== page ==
Chevron Funiwa Oil Spills: Environmentalist seeks stringent regulation at offshore fields

Posted by News Express | 22 January 2021 | 563 times

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•Environmental rights activist Alagoa Morris


An environmental rights activist, Alagoa Morris, on Wednesday called for more stringent regulation of activities of oil firms operating offshore within Nigerian territorial waters.

Morris noted that recent incidents have shown that oil and gas exploration at offshore fields comes with greater risks to the maritime environment.

In a reaction to the ongoing leak from Funiwa oilfield operated by Chevron off the Atlantic coastline of Bayelsa, the environmentalist criticised the poor response by the oil firm operating in the area.

He said that priority should be given to adequate equipment and funding of the National Oil Spills Detection and Response Agency (NOSDRA) to ensure that they have unfettered access to the offshore fields without relying on operators.

Fishermen operating near the Atlantic Ocean coastline had on Sunday reported an oil leak suspected to be from the Funiwa fields, but the operator, Chevron, denied being responsible for the oil leakage.

The General-Manager, Policy, Government and Public Affairs at Chevron, Mr. Esimaje Brikinn, said in a statement that there was no oil leakage from its operations in Bayelsa.

“CNL, operator of the joint venture between the Nigerian National Petroleum Corporation (NNPC), (the NNPC/CNL JV), is aware of media reports suggesting an oil leakage from Funiwa field in Bayelsa.

“We wish to state that contrary to these reports, there has been no such oil leakage or spill incident at any of our facilities in Bayelsa State.

“Therefore, any observed crude oil in the environment is not from our operations. CNL remains committed to protecting people and the environment and conducting its operations reliably and efficiently,” he said.

Morris said that if the oil firm operates in an environmentally sustainable manner as they claim, their priority would be to activate the oil spill response mechanism rather than denying the spill as a first step.

The environmentalist recalled that a rig explosion and fire at the same field location on January 16, 2012 had burnt down the KS Endevour facility and devastated the environment.

“Interestingly, this is happening on the same date, January 16, 2021, nine years after the Chevron North Apoi explosion within the same environment.

“The offshore environment is more prone to environmental pollution because the water current spreads whatever is discharged wider and faster and before you know it the leaked crude is washed away.

“And when the regulators visit to take samples after the usual delays, the results will exonerate the operator, that is why the companies delay because they know that the only access to the area is by aircraft or vessels.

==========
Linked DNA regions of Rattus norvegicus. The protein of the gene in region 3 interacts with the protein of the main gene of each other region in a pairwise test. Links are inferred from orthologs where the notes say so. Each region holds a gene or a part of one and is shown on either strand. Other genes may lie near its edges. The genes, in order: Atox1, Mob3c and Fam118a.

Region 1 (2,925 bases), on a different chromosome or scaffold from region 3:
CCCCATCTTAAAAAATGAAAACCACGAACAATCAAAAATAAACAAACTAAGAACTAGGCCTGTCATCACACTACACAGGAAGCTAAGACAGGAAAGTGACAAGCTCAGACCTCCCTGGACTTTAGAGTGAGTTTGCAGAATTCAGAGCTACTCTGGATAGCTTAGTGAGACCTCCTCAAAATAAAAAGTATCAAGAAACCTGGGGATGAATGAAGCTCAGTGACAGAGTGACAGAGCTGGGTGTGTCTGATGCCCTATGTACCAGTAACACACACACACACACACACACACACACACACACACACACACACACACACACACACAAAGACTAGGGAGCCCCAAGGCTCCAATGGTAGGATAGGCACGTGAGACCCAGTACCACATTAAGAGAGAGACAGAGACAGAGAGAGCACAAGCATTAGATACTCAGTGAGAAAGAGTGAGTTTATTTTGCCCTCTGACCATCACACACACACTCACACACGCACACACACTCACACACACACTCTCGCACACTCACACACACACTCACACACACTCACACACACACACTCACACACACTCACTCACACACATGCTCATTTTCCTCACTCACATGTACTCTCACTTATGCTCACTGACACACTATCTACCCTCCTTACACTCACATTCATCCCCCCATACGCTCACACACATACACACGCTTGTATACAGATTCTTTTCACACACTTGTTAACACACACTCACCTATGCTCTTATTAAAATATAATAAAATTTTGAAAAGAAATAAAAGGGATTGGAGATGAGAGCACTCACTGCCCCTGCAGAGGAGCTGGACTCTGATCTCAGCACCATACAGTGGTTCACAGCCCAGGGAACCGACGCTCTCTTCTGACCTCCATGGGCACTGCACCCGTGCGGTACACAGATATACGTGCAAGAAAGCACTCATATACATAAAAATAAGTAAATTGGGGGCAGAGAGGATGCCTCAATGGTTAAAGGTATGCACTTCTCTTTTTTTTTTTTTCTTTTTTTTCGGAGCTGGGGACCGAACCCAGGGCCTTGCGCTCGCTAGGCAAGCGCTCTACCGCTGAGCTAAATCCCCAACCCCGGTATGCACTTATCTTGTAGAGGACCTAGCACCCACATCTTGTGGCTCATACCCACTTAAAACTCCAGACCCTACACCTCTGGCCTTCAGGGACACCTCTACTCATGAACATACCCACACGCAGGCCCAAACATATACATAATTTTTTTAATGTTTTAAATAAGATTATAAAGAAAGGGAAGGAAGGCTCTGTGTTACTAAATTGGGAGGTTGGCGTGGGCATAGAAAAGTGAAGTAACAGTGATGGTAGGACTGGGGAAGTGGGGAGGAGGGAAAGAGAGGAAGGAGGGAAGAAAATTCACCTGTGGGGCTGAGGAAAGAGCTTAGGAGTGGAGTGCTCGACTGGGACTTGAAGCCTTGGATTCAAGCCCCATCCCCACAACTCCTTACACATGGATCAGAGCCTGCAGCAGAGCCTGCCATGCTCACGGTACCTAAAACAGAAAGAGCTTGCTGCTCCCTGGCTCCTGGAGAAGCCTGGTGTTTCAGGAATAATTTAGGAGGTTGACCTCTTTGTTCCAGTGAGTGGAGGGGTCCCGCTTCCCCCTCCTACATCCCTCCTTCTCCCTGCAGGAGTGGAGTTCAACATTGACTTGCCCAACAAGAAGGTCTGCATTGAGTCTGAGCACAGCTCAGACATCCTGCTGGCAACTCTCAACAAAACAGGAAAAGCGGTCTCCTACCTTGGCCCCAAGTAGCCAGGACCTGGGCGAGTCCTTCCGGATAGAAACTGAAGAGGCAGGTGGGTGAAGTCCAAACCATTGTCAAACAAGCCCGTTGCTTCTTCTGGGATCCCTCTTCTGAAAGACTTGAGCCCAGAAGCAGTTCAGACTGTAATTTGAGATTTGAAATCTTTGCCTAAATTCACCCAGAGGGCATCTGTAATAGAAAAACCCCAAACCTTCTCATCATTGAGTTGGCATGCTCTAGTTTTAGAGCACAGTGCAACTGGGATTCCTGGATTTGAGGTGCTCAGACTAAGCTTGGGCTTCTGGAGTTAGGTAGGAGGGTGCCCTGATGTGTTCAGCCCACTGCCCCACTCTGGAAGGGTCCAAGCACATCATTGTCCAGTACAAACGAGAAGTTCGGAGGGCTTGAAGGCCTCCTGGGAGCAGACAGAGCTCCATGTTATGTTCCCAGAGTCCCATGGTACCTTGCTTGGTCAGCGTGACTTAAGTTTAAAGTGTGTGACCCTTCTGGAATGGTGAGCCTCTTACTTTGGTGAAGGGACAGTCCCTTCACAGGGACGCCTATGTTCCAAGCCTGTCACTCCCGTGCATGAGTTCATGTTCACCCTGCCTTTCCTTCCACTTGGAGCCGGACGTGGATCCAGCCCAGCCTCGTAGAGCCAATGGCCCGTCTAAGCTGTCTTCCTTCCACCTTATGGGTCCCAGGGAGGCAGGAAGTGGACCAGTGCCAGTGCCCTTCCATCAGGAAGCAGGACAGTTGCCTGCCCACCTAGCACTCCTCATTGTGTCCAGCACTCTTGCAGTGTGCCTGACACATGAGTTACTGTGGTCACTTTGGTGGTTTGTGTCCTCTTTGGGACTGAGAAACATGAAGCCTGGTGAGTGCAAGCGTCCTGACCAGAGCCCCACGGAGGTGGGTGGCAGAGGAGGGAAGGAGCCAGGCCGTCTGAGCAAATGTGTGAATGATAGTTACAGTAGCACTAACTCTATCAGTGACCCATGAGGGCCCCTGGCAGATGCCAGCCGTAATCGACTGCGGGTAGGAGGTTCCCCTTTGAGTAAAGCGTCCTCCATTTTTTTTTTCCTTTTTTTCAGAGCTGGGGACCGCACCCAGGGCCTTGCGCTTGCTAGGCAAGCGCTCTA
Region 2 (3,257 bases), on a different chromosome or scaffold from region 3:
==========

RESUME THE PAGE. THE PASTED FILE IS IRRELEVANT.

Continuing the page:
“And, I think these oil companies are trying to further deny victims of their activities by taking undue advantage of offshore operations.

“This is one of the reasons offshore operations should be seen as a great threat to fishermen in terms of livelihood and public health.

“Shell also tried to wriggle out from its Bonga spill of December 2011.

“Chevron, even when it admitted that its facility explosion of January 16, 2012 was due to operational failure; still dodged responsibility and went ahead to provide money which they termed ex gratia; for community development but fought in the courts to avoid culpability.

“In 2017 or so, we advocated for the Niger Delta States, especially the Bayelsa State government to establish a world standard science laboratory to assist communities and individuals test materials from oil industry induced pollution,” Morris said.

He regretted that governments, at federal and state levels, have not demonstrated adequate commitment to the safety of the environment.

According to him, the lack of political will to protect the environment may be responsible for the low budgetary provision for the environment ministry in Bayelsa.

The environmentalist wondered why NOSDRA could not apply appropriate technology like satellite imagery and drones to monitor discharge of crude oil at oilfields and bring the culprit to book.

“As a result, the Ministry of Environment does not have functional marine crafts or official vehicles to take field officers promptly to and fro any community or sites of interest.

“Talks about the environment has been rhetoric and nothing more

“So, the oil industry operators have known that regulators are incapacitated by funding and equipment; so they are not bothered.

“The day the regulators would take their rightful place; the oil companies would have no options than do the right things or get truly penalised,” Morris said.

Source: News Express

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